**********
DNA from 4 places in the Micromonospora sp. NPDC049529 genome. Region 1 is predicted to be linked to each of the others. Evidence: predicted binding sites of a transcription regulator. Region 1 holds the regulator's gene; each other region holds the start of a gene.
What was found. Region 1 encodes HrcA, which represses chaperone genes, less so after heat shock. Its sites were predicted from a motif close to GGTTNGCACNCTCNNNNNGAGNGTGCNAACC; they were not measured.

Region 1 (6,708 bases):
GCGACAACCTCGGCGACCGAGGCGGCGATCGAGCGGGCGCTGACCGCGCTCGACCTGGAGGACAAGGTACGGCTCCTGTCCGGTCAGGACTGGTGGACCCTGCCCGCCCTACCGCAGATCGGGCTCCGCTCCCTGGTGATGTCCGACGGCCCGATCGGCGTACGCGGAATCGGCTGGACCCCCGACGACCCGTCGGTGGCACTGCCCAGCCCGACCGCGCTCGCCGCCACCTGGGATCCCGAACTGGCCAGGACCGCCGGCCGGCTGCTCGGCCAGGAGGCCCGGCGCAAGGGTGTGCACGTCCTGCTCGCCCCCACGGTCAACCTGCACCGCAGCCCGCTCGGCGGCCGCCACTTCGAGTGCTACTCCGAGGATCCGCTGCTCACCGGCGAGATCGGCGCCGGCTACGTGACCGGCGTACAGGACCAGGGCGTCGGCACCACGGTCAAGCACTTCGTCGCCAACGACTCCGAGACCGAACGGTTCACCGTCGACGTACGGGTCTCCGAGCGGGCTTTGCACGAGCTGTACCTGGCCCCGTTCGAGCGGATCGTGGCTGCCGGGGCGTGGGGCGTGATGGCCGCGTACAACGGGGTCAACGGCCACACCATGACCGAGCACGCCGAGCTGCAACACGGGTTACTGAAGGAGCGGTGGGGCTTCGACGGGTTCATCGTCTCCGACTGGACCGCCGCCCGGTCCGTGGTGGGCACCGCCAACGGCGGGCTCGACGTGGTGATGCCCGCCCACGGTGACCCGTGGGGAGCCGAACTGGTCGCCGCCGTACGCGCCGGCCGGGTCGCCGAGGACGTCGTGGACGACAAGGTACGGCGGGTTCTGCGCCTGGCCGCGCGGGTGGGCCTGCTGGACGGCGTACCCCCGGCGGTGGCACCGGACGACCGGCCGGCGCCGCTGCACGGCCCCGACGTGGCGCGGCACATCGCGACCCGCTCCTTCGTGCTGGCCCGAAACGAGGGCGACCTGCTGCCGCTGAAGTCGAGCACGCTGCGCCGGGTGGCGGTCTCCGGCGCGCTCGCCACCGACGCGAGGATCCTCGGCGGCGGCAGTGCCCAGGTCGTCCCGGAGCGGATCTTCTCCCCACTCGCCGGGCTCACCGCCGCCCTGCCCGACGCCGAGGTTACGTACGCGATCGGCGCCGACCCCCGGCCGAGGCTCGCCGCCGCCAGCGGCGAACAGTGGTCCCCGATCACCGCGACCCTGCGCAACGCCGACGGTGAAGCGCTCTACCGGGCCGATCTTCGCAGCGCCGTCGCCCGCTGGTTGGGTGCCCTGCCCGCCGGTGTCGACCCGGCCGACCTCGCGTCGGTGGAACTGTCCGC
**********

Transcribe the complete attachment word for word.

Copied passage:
DNA from 4 places in the Micromonospora sp. NPDC049529 genome. Region 1 is predicted to be linked to each of the others. Evidence: predicted binding sites of a transcription regulator. Region 1 holds the regulator's gene; each other region holds the start of a gene.
What was found. Region 1 encodes HrcA, which represses chaperone genes, less so after heat shock. Its sites were predicted from a motif close to GGTTNGCACNCTCNNNNNGAGNGTGCNAACC; they were not measured.

Region 1 (6,708 bases):
GCGACAACCTCGGCGACCGAGGCGGCGATCGAGCGGGCGCTGACCGCGCTCGACCTGGAGGACAAGGTACGGCTCCTGTCCGGTCAGGACTGGTGGACCCTGCCCGCCCTACCGCAGATCGGGCTCCGCTCCCTGGTGATGTCCGACGGCCCGATCGGCGTACGCGGAATCGGCTGGACCCCCGACGACCCGTCGGTGGCACTGCCCAGCCCGACCGCGCTCGCCGCCACCTGGGATCCCGAACTGGCCAGGACCGCCGGCCGGCTGCTCGGCCAGGAGGCCCGGCGCAAGGGTGTGCACGTCCTGCTCGCCCCCACGGTCAACCTGCACCGCAGCCCGCTCGGCGGCCGCCACTTCGAGTGCTACTCCGAGGATCCGCTGCTCACCGGCGAGATCGGCGCCGGCTACGTGACCGGCGTACAGGACCAGGGCGTCGGCACCACGGTCAAGCACTTCGTCGCCAACGACTCCGAGACCGAACGGTTCACCGTCGACGTACGGGTCTCCGAGCGGGCTTTGCACGAGCTGTACCTGGCCCCGTTCGAGCGGATCGTGGCTGCCGGGGCGTGGGGCGTGATGGCCGCGTACAACGGGGTCAACGGCCACACCATGACCGAGCACGCCGAGCTGCAACACGGGTTACTGAAGGAGCGGTGGGGCTTCGACGGGTTCATCGTCTCCGACTGGACCGCCGCCCGGTCCGTGGTGGGCACCGCCAACGGCGGGCTCGACGTGGTGATGCCCGCCCACGGTGACCCGTGGGGAGCCGAACTGGTCGCCGCCGTACGCGCCGGCCGGGTCGCCGAGGACGTCGTGGACGACAAGGTACGGCGGGTTCTGCGCCTGGCCGCGCGGGTGGGCCTGCTGGACGGCGTACCCCCGGCGGTGGCACCGGACGACCGGCCGGCGCCGCTGCACGGCCCCGACGTGGCGCGGCACATCGCGACCCGCTCCTTCGTGCTGGCCCGAAACGAGGGCGACCTGCTGCCGCTGAAGTCGAGCACGCTGCGCCGGGTGGCGGTCTCCGGCGCGCTCGCCACCGACGCGAGGATCCTCGGCGGCGGCAGTGCCCAGGTCGTCCCGGAGCGGATCTTCTCCCCACTCGCCGGGCTCACCGCCGCCCTGCCCGACGCCGAGGTTACGTACGCGATCGGCGCCGACCCCCGGCCGAGGCTCGCCGCCGCCAGCGGCGAACAGTGGTCCCCGATCACCGCGACCCTGCGCAACGCCGACGGTGAAGCGCTCTACCGGGCCGATCTTCGCAGCGCCGTCGCCCGCTGGTTGGGTGCCCTGCCCGCCGGTGTCGACCCGGCCGACCTCGCGTCGGTGGAACTGTCCGC